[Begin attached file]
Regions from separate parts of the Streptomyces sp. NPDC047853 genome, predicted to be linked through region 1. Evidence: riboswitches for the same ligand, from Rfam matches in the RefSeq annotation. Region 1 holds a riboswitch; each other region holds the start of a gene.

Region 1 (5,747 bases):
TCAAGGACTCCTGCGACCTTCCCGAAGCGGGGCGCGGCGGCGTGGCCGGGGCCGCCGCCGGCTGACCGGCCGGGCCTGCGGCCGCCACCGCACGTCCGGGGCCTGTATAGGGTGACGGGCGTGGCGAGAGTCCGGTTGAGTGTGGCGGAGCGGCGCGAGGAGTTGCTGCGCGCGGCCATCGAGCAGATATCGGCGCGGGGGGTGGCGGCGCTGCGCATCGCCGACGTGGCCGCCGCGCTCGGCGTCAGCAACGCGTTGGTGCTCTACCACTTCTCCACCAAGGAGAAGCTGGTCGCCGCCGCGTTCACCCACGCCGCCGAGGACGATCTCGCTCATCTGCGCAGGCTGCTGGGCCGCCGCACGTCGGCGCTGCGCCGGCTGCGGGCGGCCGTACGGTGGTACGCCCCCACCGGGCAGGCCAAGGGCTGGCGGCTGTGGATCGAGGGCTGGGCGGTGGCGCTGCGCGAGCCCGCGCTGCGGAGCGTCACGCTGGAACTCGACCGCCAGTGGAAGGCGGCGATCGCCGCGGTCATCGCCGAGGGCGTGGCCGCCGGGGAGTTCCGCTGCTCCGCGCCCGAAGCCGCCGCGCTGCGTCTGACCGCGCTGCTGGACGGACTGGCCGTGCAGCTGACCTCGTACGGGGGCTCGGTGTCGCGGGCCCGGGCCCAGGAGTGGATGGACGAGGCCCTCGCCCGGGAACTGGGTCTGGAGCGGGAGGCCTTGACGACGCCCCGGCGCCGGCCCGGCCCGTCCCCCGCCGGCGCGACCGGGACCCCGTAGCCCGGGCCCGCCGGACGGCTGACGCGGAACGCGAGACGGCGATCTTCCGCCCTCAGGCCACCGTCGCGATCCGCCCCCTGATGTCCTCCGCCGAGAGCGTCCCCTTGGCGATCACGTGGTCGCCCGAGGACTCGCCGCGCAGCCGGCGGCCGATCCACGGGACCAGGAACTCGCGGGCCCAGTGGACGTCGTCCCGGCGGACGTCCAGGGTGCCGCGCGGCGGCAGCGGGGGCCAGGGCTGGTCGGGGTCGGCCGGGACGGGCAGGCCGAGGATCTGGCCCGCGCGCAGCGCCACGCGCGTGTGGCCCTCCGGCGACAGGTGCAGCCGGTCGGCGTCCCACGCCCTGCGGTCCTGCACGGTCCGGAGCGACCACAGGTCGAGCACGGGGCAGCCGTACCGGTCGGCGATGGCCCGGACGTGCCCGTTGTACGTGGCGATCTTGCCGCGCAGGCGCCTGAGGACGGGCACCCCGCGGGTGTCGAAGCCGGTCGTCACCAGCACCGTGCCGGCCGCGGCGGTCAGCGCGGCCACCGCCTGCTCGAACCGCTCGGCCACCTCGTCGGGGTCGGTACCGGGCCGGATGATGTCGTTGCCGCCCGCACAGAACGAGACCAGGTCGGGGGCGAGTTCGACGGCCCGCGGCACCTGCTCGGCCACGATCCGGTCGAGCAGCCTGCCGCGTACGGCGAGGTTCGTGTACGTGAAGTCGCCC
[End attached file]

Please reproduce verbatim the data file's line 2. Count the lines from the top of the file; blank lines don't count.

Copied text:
Region 1 (5,747 bases):